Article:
A is for acumen, but B is for booksmarts

Published on 17 June, 2007. By John Reynolds

Multimillionaires, chief executives and global entrepreneurs of the future were among the 15,000 students who took the Leaving Cert Business paper last week, but would today’s business leaders pass the test? John Reynolds set them some tough questions

Padraig O’Ceidigh, Founder of Aer Arann

I hope I’d be able to pass it, but it doesn’t examine someone’s pure business acumen. An ‘A’ student in business doesn’t necessarily have better business acumen than a ‘C’ or a ‘D’ student. They need to know how to source new business and how to tackle the challenges of setting up and running a business.

Entrepreneurship is a much wider subject than business, and as an exam in entrepreneurship this is weak. All I could see was one question that was for 15 marks out of 400. The rest of the questions are focused on business processes.

I think the questioning and structure of the paper is very academic. Business is very practical and not really about academics. It’s a good paper to see if people can recall memory but it doesn’t tell me they can deal with the challenges of running a business.

There were a number of sections including accounting, marketing, personnel, and bit about trade unions, but in reality all these issues are connected, they’re not separate.

Senator Feargal Quinn, Founder of Superquinn

I did a commerce degree at university and at the end of that three-year course I was probably just about capable of tackling this exam paper!

I was surprised by how much students are expected to know about certain pieces of legislation. It brought home to me how regulated we have become, and how much of a businessperson’s time these days is taken up by complying with legislation.

The best possible training in business is actual hands-on experience in a real-life enterprise. So an exam that is based entirely on “book learning” lacks an essential component, in my view. Business is above all a practical subject, but by reducing it to just another exam to be taken in the exam hall, we risk giving a false impression to young people of what it is actually like.

I’d be happier with a broader curriculum that included work experience as a central element, and an exam featuring questions based on the individual student’s own particular experience on the job.

Robert Finnegan, CEO, 3 Ireland

I think I’d be able to pass it because accounting and business were good subjects for me. The questions are more relevant today than in my day when it was more about Keynesian economic theory rather than the practicalities of business.

I’m not sure how well the exam reflects that success in business today is more about being able to relate to and deal with people, customers, suppliers, fellow colleagues; inspiring them, motivating them, leading them and satisfying them.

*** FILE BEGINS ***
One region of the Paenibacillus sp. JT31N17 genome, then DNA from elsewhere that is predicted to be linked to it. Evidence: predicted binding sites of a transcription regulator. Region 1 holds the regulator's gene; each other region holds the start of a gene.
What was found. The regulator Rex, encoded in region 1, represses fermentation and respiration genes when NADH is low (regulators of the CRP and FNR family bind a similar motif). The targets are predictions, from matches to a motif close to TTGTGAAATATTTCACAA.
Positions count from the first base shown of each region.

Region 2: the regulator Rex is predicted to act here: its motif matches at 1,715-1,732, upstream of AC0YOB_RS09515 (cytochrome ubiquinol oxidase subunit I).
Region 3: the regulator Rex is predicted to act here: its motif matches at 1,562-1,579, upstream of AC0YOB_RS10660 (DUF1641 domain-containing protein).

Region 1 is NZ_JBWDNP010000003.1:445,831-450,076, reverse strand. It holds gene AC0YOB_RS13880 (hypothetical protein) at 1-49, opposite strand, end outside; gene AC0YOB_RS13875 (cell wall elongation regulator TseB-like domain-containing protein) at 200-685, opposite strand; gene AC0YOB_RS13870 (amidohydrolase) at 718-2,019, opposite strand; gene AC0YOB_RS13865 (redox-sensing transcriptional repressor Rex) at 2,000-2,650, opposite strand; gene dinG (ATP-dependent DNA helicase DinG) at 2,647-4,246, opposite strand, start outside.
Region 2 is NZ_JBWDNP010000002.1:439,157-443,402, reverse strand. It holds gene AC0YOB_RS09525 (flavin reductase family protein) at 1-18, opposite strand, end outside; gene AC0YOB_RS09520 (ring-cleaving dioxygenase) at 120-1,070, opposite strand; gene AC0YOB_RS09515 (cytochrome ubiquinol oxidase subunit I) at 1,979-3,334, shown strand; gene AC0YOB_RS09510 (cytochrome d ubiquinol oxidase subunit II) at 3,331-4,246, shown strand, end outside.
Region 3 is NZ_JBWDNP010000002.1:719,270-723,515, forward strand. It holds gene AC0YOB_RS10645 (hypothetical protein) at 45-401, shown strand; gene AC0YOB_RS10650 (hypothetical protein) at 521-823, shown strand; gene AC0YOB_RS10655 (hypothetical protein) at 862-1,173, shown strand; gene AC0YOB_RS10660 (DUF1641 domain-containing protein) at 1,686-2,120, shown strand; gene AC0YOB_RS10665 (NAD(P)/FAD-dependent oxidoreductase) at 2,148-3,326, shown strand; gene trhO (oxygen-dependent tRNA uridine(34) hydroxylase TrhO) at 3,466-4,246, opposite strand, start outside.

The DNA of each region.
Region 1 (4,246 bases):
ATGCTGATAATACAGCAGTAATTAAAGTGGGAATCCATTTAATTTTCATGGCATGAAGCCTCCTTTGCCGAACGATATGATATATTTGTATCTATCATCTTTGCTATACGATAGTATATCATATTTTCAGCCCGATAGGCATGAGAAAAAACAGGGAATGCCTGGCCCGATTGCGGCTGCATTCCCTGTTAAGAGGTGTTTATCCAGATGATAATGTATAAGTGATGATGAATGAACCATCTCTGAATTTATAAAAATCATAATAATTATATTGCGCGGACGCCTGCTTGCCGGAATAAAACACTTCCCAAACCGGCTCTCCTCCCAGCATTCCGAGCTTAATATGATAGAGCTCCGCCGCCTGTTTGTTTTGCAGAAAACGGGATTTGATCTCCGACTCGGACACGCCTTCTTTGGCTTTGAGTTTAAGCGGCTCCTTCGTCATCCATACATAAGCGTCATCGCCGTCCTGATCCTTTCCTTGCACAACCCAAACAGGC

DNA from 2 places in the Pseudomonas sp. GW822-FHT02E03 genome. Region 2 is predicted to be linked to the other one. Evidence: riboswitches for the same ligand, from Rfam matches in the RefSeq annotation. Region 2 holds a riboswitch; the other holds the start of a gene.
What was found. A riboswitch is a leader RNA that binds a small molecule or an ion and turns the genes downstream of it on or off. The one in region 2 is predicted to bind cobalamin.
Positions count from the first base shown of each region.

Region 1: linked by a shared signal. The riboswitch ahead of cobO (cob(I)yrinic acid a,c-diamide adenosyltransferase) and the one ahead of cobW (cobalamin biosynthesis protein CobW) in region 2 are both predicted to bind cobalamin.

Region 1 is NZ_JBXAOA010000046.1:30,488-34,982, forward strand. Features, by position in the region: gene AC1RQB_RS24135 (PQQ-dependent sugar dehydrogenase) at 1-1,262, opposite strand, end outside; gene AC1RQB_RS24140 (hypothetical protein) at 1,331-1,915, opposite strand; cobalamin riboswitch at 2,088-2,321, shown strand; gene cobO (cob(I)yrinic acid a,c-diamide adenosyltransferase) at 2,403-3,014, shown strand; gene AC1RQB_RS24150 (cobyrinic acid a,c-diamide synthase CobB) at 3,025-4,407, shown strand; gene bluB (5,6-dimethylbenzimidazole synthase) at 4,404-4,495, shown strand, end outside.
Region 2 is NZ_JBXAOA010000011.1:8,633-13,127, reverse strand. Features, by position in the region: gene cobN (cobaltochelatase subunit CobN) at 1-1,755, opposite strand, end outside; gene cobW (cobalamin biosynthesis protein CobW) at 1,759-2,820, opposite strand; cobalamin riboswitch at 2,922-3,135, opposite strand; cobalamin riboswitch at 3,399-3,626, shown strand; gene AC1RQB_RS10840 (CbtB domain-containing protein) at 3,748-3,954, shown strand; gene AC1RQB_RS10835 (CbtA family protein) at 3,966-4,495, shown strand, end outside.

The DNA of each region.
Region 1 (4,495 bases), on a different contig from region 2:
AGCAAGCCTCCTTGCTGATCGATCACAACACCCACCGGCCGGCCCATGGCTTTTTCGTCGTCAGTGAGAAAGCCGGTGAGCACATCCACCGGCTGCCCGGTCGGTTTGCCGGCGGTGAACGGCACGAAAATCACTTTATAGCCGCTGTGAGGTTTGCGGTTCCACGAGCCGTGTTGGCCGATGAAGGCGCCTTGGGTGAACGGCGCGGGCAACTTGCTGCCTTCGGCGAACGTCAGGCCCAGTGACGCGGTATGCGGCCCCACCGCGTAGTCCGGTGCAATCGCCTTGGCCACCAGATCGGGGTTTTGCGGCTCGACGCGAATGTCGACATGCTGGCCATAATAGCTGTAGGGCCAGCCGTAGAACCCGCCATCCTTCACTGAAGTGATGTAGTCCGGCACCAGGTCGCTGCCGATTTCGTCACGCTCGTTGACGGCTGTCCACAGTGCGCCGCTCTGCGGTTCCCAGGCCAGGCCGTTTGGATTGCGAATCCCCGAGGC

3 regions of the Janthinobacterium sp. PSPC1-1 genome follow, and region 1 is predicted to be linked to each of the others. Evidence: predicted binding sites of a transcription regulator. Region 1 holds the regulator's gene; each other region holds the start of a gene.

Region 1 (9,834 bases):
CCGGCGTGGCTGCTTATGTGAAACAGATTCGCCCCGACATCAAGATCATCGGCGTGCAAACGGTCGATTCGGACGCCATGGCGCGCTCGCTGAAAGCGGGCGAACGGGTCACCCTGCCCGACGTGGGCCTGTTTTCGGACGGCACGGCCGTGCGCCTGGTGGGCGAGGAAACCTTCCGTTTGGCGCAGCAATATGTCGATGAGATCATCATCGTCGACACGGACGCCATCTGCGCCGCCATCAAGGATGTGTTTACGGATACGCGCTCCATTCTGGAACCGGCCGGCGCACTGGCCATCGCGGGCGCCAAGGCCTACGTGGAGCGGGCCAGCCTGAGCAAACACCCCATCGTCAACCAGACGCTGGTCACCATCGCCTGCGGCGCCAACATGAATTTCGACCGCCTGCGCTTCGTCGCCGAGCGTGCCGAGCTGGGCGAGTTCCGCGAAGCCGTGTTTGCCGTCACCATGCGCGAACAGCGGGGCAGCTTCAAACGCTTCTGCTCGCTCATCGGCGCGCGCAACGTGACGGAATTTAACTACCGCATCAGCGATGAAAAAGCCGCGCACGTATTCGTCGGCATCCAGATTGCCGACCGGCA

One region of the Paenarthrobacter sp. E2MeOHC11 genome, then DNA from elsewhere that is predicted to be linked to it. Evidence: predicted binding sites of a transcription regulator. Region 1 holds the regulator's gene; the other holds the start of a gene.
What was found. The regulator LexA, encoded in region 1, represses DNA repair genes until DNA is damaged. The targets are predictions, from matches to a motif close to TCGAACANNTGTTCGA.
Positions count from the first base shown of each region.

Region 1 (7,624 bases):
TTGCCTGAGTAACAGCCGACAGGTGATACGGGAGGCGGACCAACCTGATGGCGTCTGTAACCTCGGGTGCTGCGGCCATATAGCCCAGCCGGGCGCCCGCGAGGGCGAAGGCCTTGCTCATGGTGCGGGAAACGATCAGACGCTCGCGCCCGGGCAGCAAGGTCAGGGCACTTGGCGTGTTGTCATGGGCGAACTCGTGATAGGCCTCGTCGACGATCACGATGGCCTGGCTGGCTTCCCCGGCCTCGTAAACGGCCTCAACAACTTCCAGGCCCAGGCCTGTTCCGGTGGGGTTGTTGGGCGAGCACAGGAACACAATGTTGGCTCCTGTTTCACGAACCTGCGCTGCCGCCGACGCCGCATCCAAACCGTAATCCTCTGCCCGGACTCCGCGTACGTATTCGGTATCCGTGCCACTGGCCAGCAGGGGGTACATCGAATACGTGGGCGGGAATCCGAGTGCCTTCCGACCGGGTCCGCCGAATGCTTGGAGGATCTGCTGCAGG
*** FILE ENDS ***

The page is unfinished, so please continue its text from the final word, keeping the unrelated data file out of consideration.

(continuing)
We look for people with passion, drive and willingness to succeed. Academic qualifications are important and open doors, but after that it’s down to the individual person. I’d hire a student who got a B or C in Leaving Cert Business but who had plenty of drive and passion, rather than an A student without any drive or will to succeed.

Aodhán Cullen, (age 25), MD of Statcounter.com and Business Week Young European Entrepreneur of the year, 2007

I might pass this paper but I’d probably end up waffling a lot. I didn’t actually do business for the Leaving Cert because I was too keen to get out of school!This paper covers practical issues like market research and the Irish taxation system, but you can’t examine whether someone is an entrepreneur.

Some of my friends that did Transition Year started a mini-company and did work experience, so it might be an idea to put that on the Leaving Cert syllabus.

I’m glad that no one asked me to describe three enterprise skills required of an entrepreneur. After all, Richard Branson left school at 16 and Bill Gates is a college dropout.

Jim Power, CEO, Friends First

I hope I’d be able to pass it, but I might struggle with the marketing side of things and perhaps the code of ethics question.But from the very first page where students are told how to answer the questions, it seems public sector bureaucracy has gone mad. Students are under pressure and there are ways to make things more straightforward for them – I know because I set exam papers at Dublin City University.

I’d like to see more on entrepreneurial skills and characteristics. Entrepreneurship and innovation is vital to Ireland’s economic future, but the people who have set the paper wouldn’t appear to be very innovative themselves.

There’s no mention globalisation or that innovation is the best way to compete at a global level. Without it, Ireland will be swallowed up by international business, so I’m hoping that it’s somewhere on the syllabus.

Another area not mentioned is corporate social responsibility and corporate governance. When the current crop of students graduate from university, these issues will have moved forward a lot and we need to prepare them for this.

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